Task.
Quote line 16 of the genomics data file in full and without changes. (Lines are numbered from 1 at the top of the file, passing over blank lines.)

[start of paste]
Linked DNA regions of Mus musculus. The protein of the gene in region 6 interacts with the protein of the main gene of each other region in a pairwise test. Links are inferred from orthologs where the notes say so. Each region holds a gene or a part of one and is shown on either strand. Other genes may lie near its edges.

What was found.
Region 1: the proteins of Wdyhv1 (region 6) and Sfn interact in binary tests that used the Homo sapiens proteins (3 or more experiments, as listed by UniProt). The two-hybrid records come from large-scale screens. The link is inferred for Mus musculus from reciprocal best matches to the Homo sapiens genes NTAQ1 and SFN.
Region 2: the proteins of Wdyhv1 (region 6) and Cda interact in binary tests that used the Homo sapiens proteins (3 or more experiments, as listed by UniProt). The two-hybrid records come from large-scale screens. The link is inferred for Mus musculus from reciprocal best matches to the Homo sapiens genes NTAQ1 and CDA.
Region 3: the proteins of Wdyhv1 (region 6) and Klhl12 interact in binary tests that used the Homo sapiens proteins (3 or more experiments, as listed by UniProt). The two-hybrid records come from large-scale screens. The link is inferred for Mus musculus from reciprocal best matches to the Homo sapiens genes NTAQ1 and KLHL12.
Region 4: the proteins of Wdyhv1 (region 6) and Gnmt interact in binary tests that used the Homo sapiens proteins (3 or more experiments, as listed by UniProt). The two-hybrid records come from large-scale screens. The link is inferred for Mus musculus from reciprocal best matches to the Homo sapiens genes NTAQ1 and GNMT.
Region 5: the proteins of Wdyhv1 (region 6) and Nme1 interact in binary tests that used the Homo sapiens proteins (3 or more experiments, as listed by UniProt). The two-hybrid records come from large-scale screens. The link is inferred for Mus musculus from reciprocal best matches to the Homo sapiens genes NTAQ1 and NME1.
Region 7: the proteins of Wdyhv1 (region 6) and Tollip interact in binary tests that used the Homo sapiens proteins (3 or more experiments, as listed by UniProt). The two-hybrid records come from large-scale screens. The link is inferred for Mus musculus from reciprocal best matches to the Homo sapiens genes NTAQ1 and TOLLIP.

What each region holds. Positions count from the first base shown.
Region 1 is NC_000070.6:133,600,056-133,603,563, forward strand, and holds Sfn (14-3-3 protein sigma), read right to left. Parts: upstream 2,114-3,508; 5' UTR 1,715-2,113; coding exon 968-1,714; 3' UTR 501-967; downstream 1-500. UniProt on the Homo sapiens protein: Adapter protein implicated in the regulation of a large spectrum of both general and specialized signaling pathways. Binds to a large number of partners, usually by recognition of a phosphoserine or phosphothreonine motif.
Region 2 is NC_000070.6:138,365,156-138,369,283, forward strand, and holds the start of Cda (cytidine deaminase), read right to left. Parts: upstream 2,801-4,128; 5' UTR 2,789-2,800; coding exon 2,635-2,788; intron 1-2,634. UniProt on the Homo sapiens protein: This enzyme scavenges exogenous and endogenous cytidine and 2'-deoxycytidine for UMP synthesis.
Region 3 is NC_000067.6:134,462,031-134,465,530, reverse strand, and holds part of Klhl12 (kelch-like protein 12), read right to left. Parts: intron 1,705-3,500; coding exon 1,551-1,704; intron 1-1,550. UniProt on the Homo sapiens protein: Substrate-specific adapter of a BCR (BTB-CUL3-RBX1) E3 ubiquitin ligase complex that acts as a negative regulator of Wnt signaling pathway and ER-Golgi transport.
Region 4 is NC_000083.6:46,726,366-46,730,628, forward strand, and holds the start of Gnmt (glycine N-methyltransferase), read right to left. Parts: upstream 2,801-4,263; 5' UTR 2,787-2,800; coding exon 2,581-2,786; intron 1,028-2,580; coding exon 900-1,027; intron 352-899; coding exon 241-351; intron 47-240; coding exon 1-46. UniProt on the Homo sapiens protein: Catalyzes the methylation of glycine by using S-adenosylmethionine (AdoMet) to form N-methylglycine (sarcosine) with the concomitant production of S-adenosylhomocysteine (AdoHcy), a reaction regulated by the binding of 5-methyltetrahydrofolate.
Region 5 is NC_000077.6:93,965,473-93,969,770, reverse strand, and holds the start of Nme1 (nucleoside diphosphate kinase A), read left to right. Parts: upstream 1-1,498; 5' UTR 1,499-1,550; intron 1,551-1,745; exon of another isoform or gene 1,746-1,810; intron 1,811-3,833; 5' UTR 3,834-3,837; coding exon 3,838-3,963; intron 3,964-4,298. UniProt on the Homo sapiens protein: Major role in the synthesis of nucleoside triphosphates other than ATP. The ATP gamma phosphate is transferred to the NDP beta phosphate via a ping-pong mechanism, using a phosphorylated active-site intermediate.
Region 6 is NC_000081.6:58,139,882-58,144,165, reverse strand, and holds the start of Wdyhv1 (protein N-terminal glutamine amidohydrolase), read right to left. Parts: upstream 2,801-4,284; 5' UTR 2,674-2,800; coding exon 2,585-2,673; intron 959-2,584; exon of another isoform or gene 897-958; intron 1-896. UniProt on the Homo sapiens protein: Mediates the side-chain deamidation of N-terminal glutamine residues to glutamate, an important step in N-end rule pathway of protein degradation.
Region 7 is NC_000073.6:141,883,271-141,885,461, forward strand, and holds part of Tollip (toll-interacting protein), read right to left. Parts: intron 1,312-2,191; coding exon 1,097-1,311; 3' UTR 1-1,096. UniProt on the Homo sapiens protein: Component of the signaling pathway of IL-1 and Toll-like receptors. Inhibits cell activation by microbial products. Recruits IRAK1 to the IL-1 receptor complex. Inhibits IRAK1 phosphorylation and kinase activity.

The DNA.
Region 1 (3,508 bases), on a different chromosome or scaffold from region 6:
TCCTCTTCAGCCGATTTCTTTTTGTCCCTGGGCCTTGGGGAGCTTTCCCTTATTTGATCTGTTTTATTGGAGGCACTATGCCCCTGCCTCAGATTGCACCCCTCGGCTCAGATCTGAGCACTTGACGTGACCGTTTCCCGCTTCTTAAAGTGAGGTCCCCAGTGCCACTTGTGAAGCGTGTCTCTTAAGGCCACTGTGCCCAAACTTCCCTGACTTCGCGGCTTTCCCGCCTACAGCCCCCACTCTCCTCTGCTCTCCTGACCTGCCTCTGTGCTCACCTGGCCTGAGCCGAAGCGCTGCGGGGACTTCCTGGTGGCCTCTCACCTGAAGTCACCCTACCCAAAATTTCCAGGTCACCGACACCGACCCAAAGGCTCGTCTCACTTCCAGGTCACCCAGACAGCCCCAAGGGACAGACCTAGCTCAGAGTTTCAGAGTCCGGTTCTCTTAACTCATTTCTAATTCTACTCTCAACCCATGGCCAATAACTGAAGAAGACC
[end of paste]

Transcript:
Region 7 is NC_000073.6:141,883,271-141,885,461, forward strand, and holds part of Tollip (toll-interacting protein), read right to left. Parts: intron 1,312-2,191; coding exon 1,097-1,311; 3' UTR 1-1,096. UniProt on the Homo sapiens protein: Component of the signaling pathway of IL-1 and Toll-like receptors. Inhibits cell activation by microbial products. Recruits IRAK1 to the IL-1 receptor complex. Inhibits IRAK1 phosphorylation and kinase activity.